Your homeschool year is about to get underway again, and with it, exciting new writing assignments. Whether your writer looks forward to learning more about writing or tries to stay as far away from it as he can, there’s one aspect of writing that he will most likely struggle with.
The blank page.
Looking at the whiteness of a computer document or the empty lines of a notebook page can be overwhelming, as if the blank page asks “Where do you even start?” How do you teach your writer to overcome his blank pages? Here are some tips for encouraging elementary and secondary students to conquer one of the most daunting phases of a writing assignment.
Elementary Writing Assignments
1. Take dictation.
A young writer often has more to overcome than just the blank page itself. He may get hung up on vocabulary, spelling, punctuation, and even handwriting. You can bypass much of his hesitation by having him explain what he wants to write about and writing his explanation down for him. From there, he can revise what you wrote until it matches the assignment’s requirements.
2. Add a visual goal.
In English 2, the textbook explains how to write a paragraph by laying out the various parts of a paragraph and underlining those parts in different colors—green for the topic sentence, orange for details, and red for the ending. By highlighting blank lines in these colors and having your young writer write in the missing parts, you can give him visual cues and goals to work toward. The different colors break up the blankness into manageable pieces.
3. Use writing prompts.
One of the simplest ways to overcome the blank page is to never let it be completely blank. You can give your writer a prompt to put at the top of his page. The prompt you give can be the first sentence of a story, a topic sentence for a paragraph, or even a question for him to answer. This works the same way as the “Apply and Write” sections in BJU Press elementary English textbooks.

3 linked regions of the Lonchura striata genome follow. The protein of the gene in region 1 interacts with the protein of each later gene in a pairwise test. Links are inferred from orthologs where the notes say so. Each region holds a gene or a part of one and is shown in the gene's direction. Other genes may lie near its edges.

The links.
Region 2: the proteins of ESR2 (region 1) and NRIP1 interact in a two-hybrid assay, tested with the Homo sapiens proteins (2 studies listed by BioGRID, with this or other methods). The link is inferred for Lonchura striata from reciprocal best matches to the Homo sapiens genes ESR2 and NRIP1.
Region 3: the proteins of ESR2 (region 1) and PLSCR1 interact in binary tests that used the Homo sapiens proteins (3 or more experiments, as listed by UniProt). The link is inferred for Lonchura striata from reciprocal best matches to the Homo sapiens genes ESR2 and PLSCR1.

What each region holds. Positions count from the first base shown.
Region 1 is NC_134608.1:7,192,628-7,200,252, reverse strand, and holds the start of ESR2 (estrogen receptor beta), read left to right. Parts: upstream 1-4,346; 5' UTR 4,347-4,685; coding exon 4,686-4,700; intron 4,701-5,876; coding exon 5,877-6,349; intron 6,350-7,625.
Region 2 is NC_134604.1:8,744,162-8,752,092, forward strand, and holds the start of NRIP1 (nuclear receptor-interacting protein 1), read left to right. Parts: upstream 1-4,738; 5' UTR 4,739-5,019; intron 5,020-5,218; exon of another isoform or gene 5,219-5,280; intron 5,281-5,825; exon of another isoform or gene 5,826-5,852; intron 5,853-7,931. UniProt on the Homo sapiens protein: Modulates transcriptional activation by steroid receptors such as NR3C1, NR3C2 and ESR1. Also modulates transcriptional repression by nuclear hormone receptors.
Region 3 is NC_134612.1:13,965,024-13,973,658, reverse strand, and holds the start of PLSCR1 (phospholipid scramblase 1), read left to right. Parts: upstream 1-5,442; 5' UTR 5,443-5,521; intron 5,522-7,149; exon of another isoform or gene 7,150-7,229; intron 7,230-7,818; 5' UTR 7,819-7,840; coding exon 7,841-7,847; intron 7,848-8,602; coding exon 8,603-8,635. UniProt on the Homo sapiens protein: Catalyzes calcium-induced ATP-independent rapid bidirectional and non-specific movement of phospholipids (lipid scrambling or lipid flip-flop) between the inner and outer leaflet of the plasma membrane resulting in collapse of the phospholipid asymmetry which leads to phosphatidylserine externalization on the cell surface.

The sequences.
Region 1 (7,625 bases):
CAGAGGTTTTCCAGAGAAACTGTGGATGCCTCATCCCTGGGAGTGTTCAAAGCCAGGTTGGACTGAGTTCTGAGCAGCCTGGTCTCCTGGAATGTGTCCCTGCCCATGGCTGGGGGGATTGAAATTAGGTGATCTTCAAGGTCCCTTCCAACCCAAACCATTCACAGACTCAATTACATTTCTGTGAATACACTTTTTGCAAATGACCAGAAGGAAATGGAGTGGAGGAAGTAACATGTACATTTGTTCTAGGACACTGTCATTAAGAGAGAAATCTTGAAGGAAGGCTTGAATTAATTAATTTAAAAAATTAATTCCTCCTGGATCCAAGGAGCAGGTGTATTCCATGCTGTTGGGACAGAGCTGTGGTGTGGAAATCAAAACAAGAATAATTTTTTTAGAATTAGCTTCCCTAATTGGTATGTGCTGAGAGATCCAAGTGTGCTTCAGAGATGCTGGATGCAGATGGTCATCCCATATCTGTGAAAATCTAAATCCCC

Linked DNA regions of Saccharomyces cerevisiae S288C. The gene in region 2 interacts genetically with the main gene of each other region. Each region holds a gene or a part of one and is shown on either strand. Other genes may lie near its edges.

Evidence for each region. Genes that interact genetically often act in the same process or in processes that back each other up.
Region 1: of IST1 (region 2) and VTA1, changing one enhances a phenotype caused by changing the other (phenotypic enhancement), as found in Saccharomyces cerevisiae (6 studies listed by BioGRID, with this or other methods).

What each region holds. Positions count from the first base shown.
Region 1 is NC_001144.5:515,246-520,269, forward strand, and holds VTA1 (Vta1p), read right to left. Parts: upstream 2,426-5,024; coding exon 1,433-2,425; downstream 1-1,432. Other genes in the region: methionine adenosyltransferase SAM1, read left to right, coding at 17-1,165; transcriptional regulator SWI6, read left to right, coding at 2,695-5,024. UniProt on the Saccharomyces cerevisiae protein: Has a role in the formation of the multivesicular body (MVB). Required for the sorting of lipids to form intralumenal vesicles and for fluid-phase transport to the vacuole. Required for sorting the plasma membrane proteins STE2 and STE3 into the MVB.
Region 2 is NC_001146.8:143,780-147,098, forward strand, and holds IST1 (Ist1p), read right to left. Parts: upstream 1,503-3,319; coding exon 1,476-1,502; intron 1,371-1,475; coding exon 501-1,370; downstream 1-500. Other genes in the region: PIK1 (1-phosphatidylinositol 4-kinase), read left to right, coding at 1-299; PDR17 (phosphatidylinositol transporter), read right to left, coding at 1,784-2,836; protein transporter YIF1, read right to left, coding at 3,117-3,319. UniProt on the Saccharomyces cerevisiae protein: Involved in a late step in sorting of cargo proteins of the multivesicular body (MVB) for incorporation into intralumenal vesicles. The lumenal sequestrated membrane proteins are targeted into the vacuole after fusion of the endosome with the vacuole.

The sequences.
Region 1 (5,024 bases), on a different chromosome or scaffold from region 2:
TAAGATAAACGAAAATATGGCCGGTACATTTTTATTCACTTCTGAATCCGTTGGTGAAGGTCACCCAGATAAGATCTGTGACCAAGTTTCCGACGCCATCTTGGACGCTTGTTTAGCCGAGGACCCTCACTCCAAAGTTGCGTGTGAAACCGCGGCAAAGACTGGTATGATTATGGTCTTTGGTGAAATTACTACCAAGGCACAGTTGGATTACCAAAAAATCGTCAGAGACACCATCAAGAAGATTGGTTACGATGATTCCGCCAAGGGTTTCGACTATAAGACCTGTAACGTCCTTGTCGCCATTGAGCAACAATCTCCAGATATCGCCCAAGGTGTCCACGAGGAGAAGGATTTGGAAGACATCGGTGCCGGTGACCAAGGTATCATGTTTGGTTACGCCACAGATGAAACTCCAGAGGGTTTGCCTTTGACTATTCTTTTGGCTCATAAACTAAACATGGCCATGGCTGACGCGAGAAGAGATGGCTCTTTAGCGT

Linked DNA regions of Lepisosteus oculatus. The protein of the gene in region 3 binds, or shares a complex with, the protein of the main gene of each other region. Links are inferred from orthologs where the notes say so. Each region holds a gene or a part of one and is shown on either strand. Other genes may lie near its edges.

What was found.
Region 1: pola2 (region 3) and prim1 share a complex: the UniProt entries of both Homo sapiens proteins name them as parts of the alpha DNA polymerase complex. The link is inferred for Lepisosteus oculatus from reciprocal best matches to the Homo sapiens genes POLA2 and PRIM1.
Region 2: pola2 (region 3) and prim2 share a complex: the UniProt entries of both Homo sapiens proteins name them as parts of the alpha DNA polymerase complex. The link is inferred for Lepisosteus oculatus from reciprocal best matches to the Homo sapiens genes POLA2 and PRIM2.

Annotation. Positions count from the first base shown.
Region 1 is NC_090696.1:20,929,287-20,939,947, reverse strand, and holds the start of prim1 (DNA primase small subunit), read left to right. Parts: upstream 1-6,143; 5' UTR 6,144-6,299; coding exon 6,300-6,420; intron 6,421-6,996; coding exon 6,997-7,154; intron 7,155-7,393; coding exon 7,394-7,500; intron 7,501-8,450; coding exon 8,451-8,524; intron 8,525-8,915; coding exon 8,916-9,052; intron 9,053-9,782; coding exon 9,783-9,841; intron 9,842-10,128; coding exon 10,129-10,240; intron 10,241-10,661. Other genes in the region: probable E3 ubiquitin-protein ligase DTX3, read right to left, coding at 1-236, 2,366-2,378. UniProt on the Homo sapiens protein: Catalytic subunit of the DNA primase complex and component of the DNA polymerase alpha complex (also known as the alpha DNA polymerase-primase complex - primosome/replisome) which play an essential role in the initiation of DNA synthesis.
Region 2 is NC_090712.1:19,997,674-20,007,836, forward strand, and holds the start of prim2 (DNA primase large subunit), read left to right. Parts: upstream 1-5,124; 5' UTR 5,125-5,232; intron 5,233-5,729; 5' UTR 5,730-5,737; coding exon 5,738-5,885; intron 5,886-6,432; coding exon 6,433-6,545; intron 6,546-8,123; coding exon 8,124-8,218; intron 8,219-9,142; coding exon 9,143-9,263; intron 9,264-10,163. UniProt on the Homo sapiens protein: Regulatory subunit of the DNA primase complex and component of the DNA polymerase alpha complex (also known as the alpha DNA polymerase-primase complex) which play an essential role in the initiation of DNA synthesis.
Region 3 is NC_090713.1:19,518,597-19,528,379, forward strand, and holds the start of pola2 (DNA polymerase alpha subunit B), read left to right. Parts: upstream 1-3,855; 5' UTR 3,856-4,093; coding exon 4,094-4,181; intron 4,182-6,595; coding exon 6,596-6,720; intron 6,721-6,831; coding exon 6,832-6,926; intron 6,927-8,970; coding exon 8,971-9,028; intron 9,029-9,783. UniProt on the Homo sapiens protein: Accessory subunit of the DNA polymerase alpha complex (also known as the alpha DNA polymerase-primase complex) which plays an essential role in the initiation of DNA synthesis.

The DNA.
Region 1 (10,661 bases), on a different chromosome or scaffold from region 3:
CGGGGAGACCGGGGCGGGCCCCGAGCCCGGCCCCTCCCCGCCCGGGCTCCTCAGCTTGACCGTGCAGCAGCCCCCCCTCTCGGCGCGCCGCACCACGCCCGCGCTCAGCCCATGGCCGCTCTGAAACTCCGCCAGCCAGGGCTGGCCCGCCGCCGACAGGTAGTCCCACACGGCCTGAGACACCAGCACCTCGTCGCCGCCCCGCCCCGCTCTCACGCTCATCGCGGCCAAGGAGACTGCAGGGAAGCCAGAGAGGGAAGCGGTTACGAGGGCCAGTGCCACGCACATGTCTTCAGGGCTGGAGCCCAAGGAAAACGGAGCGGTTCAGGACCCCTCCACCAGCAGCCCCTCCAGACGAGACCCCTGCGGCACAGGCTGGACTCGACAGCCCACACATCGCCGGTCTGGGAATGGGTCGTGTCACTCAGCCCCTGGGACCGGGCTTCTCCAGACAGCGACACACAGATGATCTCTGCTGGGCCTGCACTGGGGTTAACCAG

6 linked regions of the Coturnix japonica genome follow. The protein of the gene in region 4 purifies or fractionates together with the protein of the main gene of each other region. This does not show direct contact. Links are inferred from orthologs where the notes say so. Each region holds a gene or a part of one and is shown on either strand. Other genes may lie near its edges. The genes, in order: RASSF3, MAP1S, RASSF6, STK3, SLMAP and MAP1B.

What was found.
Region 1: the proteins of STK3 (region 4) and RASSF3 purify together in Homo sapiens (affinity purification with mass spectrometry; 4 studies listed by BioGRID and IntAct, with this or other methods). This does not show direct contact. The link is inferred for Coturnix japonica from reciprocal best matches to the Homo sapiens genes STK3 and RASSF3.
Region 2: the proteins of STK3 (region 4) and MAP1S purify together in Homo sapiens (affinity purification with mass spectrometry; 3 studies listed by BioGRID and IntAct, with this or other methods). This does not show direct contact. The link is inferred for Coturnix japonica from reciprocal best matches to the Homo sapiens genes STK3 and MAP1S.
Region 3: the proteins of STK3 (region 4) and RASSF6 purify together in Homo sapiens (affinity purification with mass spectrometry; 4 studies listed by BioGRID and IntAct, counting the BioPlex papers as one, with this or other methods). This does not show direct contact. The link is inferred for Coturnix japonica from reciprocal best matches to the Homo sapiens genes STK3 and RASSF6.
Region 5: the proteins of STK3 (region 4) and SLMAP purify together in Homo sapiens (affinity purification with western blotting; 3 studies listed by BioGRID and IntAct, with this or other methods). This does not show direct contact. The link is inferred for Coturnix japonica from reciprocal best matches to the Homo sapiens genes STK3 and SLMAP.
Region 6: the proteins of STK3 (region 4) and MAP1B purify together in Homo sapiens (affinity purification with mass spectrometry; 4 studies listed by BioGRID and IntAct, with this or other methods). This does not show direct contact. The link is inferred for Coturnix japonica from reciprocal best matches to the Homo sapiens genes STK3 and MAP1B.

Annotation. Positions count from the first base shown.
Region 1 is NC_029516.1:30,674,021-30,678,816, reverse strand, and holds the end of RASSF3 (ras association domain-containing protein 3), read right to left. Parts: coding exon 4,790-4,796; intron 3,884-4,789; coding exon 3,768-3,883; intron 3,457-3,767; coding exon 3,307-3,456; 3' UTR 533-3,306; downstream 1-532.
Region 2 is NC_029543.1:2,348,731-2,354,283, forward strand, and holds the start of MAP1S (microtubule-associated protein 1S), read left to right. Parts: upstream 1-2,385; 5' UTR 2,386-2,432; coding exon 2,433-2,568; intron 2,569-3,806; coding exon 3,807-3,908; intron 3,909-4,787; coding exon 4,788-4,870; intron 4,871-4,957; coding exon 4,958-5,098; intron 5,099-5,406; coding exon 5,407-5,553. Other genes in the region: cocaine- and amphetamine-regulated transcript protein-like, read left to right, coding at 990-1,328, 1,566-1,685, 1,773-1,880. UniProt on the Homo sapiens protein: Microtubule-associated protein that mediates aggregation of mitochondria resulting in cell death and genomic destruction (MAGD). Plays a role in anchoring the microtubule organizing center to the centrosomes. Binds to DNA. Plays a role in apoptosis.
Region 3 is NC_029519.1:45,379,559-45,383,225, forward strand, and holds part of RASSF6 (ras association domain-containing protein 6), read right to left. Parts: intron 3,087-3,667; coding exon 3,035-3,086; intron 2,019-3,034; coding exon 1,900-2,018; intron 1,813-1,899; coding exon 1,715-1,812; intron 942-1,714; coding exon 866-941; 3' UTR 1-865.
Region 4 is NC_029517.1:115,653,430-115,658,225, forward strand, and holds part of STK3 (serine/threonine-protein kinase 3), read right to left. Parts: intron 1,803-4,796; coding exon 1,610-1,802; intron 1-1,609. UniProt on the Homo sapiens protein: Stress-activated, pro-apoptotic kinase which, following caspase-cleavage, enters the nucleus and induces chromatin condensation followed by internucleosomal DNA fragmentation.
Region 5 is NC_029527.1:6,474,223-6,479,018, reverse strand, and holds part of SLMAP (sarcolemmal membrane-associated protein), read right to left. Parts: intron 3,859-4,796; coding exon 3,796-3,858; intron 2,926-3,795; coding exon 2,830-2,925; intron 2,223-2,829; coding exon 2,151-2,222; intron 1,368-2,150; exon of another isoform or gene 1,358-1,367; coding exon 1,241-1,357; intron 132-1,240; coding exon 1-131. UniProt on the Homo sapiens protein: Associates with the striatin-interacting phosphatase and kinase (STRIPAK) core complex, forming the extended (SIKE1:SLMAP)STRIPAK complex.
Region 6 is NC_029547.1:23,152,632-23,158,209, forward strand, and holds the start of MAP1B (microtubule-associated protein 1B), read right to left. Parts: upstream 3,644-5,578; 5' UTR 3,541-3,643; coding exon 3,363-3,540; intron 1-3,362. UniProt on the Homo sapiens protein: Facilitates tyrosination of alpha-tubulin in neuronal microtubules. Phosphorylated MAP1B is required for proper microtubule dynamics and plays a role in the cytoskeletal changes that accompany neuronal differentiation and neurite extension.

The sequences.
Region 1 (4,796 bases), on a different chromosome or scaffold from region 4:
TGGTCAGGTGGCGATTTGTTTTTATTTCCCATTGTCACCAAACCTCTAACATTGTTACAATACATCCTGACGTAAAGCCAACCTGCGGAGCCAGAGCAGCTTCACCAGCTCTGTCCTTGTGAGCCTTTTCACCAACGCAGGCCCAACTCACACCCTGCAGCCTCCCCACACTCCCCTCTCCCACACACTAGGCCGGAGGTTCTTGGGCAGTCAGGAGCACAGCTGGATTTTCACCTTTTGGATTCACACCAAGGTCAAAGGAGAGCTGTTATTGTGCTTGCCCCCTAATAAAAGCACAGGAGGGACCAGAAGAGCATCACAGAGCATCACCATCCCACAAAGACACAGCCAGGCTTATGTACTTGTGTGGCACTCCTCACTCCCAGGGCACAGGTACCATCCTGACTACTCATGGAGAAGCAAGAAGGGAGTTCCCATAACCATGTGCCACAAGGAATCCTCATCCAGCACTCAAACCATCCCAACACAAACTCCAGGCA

Secondary Writing Assignments
1. Fill in the outline.
Papers for secondary writers often involve writing outlines. Your writer can skip the blank page entirely simply by expanding directly from his outline. Even a simple outline will give him something to work with. Directions for creating outlines may be found in Chapter 13 of Writing and Grammar 10.
2. Keep the thesis at the top.
Almost every secondary paper will involve a thesis of some kind—a thesis gives the writer’s point of view for the paper. Even a simple paragraph essay is often based on one. Instructions for crafting a thesis statement may also be found in Chapter 13 of Writing and Grammar 10. Once your writer has decided on a thesis, have him write it at the top of each page. Keeping it there will help him focus on his purpose as well as eliminate the blank page.
3. Take a walk.
Sometimes, if your writer really gets stuck, getting him away from the accusing stare of the blank page can be the perfect cure. Once his legs fall into the regular rhythm of walking, his mind will be free to come up with the words that will best begin his writing project—provided that he remembers them long enough to write them down.
Other times, overcoming the blank page is a simple matter of putting down words—any words. The words your writer chooses may be changed many times in the drafting process, and that’s OK. Their real function is to get him over that first hurdle so he can write the rest of the paper. The page only stays blank as long as there are no words on it.
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